Skip main navigation

Military Health System

Clear Your Browser Cache

This website has recently undergone changes. Users finding unexpected concerns may care to clear their browser's cache to ensure a seamless experience.

A Summary of the U.S. Marine Recruit Assessment Program Procedures and Survey from 2003 to 2021

Image of 1RAP. The Recruit Assessment Program is a cross-sectional, baseline survey of U.S. Marine recruits administered at Marine Corps Recruit Depot, San Diego.

The Recruit Assessment Program is a cross-sectional, baseline survey of U.S. Marine recruits administered at Marine Corps Recruit Depot, San Diego. This report presents RAP study procedures and survey content that was administered to 229,015 participants between 2003 and 2021. Self-reported data were collected on recruit demographics, physical and mental health, adverse life experiences, lifestyle and risky behaviors, and substance use. In 2013, the survey was updated to remove questions with other linkable and reliable sources and those with low completion rates and low relevance to Marine health research; the removal of these items allowed for the addition of instrument measures for major depression, post-traumatic stress disorder, anger, and resilience with no significant change to overall survey length. Average completion rates are approximately 95%. Multiple studies have shown the utility of RAP data collected thus far as a robust data repository of pre-service health and behavioral measures.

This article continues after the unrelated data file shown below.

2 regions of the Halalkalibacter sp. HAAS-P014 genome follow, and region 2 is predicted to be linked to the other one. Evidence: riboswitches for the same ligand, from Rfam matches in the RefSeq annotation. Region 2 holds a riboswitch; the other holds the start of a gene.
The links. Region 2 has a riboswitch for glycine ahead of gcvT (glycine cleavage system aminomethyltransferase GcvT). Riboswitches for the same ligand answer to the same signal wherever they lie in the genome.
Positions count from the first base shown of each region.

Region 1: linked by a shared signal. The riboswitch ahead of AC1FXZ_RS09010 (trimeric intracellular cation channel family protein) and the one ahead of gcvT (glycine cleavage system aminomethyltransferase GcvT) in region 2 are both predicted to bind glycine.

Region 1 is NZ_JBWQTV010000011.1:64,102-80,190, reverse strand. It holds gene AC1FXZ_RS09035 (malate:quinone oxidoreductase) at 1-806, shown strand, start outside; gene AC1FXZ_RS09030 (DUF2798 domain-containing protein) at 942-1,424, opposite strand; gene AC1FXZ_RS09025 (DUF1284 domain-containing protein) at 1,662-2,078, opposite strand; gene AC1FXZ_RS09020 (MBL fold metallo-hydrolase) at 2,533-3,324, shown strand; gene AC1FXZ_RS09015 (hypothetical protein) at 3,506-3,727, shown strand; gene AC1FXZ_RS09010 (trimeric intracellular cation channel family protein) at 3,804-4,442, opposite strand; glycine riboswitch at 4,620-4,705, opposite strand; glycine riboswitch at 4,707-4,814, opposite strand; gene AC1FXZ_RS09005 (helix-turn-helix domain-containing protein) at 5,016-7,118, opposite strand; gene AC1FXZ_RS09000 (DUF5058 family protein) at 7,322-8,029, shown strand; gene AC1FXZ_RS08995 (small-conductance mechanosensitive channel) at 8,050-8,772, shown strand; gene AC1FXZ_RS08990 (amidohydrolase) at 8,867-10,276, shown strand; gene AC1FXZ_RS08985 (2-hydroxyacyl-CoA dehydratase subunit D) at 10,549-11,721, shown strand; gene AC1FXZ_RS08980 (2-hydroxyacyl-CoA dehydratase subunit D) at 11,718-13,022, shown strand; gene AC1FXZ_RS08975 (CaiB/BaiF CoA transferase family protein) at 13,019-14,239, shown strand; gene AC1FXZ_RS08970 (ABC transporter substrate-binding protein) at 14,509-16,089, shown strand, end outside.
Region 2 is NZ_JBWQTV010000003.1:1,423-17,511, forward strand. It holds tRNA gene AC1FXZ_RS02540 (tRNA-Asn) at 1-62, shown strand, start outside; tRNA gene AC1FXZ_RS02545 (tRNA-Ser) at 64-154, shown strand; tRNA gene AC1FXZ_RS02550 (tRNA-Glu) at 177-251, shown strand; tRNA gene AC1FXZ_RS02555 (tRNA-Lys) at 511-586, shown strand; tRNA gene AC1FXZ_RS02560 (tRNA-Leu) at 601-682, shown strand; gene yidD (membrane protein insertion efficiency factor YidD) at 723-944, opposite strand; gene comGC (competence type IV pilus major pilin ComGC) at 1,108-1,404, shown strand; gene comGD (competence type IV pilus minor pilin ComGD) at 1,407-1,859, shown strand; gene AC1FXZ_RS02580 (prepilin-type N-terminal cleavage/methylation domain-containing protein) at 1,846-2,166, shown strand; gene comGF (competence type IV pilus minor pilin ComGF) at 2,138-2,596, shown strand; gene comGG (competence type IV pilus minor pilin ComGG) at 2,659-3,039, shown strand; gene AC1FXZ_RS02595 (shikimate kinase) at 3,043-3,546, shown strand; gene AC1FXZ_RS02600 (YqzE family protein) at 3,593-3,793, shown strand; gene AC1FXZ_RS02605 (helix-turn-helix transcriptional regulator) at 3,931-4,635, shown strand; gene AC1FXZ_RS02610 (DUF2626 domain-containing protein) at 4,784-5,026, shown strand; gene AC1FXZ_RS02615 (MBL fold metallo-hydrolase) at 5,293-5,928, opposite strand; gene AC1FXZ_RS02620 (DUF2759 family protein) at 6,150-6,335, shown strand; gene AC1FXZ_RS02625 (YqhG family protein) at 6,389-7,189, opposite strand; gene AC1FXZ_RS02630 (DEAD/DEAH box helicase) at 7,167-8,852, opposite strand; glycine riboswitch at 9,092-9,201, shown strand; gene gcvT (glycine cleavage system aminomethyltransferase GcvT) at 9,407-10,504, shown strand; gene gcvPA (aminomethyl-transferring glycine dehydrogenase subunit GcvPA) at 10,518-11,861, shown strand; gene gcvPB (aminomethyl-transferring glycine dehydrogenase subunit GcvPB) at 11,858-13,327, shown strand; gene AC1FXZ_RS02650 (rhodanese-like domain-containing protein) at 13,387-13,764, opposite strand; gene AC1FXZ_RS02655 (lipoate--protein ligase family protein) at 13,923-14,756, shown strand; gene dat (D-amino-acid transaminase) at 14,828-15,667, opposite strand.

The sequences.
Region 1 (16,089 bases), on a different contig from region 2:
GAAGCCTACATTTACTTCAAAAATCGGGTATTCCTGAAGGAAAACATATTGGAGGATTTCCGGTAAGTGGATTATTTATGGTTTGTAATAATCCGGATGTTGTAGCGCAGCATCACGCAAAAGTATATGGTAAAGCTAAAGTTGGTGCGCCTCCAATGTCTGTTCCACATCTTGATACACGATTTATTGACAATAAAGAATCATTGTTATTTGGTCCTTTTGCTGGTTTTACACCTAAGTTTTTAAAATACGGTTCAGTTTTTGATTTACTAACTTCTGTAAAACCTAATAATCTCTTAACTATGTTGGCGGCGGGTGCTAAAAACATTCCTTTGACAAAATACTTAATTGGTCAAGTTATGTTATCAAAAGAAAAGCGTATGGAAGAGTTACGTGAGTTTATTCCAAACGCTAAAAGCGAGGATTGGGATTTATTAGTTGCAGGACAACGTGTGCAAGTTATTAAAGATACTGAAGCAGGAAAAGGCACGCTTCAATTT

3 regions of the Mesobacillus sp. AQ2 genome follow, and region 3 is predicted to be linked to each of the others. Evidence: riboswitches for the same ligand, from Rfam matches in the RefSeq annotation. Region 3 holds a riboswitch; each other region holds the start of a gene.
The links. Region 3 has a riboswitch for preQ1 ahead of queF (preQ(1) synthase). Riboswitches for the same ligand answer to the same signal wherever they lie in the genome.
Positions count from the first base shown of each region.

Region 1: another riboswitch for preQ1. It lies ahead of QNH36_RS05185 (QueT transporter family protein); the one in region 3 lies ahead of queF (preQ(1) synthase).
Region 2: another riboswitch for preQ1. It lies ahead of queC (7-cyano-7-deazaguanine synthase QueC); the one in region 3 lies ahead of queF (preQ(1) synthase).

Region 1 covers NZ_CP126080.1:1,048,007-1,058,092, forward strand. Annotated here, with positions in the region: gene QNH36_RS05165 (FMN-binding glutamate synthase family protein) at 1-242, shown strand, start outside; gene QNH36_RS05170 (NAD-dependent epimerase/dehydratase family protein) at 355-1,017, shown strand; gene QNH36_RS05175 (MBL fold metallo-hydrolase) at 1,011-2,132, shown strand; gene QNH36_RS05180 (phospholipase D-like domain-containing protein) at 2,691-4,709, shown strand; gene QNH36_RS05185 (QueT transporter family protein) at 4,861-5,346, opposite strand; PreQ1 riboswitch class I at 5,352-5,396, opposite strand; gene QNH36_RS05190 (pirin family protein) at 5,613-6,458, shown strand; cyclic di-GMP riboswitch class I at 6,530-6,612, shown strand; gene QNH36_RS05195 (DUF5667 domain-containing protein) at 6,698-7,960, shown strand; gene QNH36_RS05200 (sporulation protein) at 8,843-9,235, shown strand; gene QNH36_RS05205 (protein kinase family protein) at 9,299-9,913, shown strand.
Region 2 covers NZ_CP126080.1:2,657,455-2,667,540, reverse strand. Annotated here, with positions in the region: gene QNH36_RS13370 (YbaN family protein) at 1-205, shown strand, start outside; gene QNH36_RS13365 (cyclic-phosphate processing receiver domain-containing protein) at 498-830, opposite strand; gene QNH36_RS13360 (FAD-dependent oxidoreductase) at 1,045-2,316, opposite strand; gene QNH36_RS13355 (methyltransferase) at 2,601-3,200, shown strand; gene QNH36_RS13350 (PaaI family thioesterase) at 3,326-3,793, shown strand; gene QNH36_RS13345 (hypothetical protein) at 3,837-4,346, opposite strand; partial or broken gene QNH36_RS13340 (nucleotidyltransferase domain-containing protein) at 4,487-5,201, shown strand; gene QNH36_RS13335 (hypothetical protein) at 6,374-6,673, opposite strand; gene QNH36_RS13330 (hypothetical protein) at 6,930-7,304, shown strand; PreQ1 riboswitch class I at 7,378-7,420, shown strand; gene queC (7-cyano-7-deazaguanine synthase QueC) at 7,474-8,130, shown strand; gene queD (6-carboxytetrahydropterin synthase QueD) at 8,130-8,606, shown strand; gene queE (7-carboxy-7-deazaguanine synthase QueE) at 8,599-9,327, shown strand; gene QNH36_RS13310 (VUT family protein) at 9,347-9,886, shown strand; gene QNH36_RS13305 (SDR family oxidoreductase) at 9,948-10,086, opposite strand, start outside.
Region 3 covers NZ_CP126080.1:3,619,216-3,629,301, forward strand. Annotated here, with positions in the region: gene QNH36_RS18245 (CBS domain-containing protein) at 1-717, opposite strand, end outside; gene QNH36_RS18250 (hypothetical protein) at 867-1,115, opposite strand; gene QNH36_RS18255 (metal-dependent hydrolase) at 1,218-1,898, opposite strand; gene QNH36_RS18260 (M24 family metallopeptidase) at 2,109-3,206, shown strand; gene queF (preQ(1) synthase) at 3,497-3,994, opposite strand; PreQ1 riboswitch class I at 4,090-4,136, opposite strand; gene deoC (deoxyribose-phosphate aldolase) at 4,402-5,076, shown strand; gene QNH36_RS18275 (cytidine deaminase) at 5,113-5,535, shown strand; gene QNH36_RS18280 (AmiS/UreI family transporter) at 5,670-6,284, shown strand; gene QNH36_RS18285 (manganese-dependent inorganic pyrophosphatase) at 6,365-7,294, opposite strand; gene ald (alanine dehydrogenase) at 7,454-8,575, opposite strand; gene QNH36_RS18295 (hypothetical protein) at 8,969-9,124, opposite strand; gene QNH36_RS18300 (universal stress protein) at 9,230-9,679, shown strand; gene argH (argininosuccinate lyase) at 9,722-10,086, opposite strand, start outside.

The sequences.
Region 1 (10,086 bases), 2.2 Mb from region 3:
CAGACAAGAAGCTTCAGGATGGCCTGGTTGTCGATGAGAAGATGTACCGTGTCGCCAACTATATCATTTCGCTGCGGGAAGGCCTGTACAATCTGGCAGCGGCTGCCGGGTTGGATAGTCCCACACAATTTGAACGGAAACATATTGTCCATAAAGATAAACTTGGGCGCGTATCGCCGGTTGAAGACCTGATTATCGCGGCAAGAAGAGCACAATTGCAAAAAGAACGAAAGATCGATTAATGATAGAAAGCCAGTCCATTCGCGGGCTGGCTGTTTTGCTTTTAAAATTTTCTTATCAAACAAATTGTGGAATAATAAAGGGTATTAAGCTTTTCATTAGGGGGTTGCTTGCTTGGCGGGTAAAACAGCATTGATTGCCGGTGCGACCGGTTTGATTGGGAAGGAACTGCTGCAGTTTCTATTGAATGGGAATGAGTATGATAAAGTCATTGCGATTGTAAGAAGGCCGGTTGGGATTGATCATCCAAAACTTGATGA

What are the new findings?

By surveying Marine recruits within days of arrival, RAP can more accurately obtain information on their lives and experiences prior to military service. RAP establishes a comprehensive profile of a recruit, creating a robust resource that takes into consideration each recruit’s unique history when assessing future experiences and concerns.

What is the impact on readiness and force health protection?